Obtaining a credit check can also be an obstacle in the application process, as international credit checking systems can be different to ones here in the UK; money-laundering regulations also need to be adhered to, as UK lenders will carry out thorough checks.

‘The biggest problem is complying with money-laundering regulations. UK lenders have instructions from the Bank of England that they must apply certain due diligence checks,’ explains Barr.

Depending on the circumstances, expatriates entering the market from a foreign country must also be aware they could be buying a property which they have not seen. Many tend to buy in the new-build market and leave the whole process to an agent. Agents oversee everything ‘ from finding a property to eventually re-selling it.

However, Cummings warns: ‘As an expatriate living overseas and wanting to buy property in the UK, there are issues such as buying a property unseen or working through a third party. Ultimately, you could be engaging in a business transaction without the best understanding of either the market you are buying in, or to whom you are letting out the property. You need to recognise that you are engaging in a business transaction ‘ consider it seriously and seek professional advice,’ says Cummings.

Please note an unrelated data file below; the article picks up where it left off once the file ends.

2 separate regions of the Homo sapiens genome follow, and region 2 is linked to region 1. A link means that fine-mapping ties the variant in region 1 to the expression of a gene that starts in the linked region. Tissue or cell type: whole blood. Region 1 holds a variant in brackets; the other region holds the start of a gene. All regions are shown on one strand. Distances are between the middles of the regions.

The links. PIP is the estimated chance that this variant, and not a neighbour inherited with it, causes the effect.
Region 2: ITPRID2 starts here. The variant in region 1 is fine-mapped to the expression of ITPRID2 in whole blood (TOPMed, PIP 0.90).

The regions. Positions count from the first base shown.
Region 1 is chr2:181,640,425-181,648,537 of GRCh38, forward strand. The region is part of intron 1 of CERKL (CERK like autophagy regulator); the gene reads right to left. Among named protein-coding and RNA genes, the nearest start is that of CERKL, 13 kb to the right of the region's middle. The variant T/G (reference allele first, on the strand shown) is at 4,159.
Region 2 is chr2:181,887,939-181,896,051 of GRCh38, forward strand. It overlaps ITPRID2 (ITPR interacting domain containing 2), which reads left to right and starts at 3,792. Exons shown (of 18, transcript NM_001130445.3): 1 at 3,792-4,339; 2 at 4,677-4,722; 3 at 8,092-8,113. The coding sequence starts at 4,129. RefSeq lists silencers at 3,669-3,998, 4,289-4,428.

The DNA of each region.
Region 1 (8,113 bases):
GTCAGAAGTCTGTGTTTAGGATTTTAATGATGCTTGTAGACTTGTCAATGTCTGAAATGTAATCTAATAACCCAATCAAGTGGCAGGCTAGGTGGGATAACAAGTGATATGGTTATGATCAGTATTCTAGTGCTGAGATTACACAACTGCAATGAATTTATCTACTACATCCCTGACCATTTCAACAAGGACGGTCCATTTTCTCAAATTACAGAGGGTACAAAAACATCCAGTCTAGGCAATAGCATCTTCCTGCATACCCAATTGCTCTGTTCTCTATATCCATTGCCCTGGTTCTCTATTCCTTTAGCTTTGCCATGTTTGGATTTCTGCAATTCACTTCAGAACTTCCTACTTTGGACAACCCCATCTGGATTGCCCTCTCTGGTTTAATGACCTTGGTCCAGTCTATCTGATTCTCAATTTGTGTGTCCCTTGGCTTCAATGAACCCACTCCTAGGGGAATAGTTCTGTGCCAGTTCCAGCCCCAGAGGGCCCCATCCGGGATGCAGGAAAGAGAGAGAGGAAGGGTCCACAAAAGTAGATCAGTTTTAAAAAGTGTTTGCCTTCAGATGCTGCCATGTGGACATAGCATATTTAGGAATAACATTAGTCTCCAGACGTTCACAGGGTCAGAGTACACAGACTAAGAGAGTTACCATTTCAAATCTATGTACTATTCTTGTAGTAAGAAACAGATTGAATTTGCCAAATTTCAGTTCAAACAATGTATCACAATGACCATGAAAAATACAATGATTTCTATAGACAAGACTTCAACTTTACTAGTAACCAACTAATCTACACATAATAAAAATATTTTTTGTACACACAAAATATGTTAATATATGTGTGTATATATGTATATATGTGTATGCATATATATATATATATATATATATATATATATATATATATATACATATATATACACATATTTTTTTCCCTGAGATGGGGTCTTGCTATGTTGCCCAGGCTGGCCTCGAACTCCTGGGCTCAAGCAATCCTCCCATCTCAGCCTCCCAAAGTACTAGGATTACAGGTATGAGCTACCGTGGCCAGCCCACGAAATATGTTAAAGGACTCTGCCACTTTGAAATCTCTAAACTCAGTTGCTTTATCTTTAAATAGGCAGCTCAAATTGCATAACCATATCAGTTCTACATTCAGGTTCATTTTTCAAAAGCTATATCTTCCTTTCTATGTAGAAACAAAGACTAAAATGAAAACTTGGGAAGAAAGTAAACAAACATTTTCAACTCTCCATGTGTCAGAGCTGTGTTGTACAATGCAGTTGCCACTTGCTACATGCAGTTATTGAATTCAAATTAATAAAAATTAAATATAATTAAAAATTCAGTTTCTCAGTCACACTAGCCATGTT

A simple investment?

Clients buying a property as an investment vehicle with a view to letting it out also need to be aware that the buy-to-let market is not regulated.

Barr says: ‘It is a grey area as far as compliance goes. The Mortgage Code Compliance Board only regulates mortgage business where the applicant is buying a house which they will live in. If it is to be rented out, then it is classified as buy to let, which is not regulated. I can’t see how regulation can be implemented for expatriates buying to let in the UK. Theoretically, expatriates live in many countries where English law obviously doesn’t apply ‘ so regulation can’t apply either.’

Although there are a couple of glitches which could slow the mortgage application, the process of buying a UK property as an expatriate is relatively straightforward.